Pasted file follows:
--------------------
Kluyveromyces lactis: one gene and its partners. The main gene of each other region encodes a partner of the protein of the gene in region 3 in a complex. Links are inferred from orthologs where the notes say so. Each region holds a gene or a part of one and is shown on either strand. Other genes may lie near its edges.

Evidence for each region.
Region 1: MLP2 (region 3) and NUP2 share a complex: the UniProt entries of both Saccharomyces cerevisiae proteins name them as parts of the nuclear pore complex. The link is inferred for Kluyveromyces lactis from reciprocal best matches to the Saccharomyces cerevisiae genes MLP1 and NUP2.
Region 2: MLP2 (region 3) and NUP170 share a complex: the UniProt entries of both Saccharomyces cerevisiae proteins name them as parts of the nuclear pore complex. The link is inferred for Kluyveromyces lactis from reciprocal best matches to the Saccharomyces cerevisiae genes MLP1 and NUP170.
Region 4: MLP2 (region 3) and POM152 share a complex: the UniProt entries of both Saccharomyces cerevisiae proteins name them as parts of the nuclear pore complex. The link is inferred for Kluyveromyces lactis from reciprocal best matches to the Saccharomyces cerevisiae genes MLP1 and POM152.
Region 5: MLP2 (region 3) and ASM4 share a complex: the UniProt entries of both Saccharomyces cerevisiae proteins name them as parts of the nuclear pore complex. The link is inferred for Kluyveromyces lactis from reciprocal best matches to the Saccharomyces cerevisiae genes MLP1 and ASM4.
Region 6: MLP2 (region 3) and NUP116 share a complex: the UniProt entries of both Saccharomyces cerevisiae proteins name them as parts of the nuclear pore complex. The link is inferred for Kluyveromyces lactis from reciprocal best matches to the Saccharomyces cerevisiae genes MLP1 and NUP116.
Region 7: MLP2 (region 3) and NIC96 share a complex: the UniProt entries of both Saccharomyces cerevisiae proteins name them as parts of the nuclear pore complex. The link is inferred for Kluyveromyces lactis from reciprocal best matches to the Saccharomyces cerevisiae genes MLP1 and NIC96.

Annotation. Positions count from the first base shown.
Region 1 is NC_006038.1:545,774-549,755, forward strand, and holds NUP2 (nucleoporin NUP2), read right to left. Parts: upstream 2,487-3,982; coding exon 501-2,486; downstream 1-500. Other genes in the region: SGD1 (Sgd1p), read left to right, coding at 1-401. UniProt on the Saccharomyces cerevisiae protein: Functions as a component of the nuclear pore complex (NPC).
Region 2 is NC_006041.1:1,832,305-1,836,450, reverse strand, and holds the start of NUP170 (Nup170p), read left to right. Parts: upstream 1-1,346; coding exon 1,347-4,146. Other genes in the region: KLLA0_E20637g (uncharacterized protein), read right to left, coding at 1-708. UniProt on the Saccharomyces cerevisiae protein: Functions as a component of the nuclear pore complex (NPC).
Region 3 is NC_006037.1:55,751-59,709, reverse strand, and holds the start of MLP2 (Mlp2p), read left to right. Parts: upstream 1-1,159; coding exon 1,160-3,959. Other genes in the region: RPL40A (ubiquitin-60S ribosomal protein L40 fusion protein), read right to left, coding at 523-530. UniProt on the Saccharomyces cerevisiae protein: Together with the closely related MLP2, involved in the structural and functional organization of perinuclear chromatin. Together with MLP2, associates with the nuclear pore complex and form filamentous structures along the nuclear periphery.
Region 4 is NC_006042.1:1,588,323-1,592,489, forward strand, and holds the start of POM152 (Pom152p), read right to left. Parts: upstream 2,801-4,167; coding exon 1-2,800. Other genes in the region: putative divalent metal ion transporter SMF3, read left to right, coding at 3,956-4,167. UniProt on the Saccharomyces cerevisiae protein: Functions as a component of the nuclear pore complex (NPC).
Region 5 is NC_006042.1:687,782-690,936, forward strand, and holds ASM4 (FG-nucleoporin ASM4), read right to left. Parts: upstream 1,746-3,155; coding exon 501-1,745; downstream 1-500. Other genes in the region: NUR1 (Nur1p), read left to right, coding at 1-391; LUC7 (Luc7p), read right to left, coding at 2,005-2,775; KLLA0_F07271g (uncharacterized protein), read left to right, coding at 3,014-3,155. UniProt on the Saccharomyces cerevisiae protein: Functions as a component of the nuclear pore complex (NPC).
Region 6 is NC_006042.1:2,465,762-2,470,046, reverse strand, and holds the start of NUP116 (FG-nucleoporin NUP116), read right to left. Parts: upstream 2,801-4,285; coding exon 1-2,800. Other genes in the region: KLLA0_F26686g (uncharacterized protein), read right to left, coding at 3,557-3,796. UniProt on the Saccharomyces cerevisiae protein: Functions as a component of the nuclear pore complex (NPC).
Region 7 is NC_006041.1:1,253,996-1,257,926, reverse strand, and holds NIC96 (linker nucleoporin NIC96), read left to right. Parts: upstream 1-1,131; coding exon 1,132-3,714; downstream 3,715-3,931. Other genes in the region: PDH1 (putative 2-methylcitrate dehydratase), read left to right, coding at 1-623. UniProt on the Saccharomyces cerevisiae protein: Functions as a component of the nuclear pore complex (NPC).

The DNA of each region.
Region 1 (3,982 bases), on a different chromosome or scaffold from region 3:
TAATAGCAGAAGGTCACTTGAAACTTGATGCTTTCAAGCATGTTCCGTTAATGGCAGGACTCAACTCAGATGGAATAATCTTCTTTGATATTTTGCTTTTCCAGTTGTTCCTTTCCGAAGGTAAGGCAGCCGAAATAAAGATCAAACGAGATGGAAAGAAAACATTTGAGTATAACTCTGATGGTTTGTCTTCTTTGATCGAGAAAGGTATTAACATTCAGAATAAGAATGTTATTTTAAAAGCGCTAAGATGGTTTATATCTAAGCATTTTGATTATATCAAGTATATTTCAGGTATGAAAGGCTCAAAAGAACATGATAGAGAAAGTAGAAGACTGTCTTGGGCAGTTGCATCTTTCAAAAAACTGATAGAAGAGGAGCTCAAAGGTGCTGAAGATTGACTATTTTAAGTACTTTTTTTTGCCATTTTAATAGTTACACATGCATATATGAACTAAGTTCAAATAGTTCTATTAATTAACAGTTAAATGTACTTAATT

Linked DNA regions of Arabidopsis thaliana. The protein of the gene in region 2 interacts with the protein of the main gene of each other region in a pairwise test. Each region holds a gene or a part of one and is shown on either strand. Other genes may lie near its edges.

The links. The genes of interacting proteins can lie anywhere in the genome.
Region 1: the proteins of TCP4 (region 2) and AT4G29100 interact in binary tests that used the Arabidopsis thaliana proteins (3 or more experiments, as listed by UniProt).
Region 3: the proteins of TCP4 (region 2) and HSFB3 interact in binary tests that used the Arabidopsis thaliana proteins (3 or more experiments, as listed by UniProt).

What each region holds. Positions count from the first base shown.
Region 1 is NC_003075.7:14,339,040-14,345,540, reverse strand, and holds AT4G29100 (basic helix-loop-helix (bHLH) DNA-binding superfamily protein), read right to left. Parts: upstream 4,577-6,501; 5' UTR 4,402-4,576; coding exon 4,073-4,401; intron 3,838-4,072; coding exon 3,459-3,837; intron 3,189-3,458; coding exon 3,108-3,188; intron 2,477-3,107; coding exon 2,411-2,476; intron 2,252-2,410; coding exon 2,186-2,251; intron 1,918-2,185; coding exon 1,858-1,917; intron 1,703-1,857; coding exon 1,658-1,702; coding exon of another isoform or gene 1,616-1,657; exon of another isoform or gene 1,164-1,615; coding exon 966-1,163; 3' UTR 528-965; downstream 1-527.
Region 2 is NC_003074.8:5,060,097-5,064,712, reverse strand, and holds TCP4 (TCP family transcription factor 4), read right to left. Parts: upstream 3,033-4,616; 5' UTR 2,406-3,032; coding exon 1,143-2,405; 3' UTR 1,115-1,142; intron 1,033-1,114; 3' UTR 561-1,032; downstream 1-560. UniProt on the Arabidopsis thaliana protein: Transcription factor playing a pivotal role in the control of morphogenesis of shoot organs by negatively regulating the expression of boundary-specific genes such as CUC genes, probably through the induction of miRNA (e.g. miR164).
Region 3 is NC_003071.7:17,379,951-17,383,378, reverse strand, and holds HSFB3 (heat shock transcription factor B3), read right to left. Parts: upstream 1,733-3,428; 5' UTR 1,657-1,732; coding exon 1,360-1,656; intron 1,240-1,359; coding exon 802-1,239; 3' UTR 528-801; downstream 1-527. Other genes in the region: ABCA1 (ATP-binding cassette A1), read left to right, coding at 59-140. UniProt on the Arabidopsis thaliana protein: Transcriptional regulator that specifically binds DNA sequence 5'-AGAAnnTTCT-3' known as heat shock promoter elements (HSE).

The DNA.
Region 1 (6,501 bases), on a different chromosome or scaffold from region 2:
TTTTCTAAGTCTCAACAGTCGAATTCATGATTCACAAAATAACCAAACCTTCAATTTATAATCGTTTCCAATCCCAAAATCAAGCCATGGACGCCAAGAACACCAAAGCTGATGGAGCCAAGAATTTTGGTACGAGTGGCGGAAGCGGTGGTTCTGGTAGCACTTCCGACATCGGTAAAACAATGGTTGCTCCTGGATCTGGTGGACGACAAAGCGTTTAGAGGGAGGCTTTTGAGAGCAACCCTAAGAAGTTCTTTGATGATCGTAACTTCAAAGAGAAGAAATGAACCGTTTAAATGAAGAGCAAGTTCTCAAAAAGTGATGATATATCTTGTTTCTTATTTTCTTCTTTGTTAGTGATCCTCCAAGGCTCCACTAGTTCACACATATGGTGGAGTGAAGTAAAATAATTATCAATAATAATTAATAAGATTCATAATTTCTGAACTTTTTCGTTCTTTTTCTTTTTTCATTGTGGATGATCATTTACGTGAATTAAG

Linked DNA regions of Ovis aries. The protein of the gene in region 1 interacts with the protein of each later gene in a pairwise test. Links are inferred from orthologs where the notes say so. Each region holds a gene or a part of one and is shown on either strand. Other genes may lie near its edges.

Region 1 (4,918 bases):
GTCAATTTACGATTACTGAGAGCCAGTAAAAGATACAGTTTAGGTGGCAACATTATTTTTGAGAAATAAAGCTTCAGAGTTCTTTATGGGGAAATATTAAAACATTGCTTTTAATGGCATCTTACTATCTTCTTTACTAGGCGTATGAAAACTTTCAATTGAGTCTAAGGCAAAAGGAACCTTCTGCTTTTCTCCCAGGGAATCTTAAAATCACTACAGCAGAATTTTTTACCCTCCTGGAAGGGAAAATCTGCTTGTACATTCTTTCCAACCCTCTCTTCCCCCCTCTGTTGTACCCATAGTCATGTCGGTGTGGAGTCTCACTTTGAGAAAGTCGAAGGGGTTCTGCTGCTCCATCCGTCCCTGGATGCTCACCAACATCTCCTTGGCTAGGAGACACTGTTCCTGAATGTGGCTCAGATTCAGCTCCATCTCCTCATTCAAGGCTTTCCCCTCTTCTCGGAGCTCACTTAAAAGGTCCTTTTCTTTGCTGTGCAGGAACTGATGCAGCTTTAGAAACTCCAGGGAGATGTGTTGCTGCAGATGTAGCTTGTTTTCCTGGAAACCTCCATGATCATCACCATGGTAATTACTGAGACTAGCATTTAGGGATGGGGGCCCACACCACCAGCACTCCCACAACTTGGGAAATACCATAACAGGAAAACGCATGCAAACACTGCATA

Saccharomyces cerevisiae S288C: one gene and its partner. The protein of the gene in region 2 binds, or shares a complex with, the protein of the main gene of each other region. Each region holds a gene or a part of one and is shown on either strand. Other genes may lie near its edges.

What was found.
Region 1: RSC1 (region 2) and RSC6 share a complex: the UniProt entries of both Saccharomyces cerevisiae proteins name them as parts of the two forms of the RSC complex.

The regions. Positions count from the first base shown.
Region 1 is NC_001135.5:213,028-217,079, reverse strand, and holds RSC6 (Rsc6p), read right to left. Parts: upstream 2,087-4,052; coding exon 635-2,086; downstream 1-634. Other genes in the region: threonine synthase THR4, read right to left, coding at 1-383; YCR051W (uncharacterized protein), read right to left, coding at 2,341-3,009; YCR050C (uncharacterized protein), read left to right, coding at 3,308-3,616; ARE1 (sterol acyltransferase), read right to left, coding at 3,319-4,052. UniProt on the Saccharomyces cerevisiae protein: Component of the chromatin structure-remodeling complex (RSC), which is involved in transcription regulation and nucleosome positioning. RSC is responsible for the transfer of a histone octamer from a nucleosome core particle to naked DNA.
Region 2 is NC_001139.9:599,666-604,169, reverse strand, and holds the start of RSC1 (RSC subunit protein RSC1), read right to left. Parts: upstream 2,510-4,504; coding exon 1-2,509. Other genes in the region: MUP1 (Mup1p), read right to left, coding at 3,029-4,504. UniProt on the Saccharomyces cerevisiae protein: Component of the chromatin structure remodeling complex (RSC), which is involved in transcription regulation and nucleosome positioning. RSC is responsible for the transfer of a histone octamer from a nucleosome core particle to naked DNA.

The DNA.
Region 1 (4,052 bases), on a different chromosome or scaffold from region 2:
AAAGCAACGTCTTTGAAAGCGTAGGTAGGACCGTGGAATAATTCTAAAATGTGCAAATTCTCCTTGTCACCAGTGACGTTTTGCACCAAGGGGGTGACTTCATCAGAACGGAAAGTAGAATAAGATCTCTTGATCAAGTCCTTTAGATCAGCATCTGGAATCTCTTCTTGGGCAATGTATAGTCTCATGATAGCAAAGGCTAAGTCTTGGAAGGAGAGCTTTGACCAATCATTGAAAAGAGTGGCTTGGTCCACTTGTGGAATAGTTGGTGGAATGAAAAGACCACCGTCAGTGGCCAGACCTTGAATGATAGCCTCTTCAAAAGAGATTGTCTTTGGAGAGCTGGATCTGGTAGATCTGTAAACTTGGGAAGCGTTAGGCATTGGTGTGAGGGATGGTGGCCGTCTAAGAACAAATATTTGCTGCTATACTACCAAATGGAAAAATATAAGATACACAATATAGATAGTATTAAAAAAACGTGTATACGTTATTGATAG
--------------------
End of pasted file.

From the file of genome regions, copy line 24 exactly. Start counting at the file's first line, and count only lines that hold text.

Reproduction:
What each region holds. Positions count from the first base shown.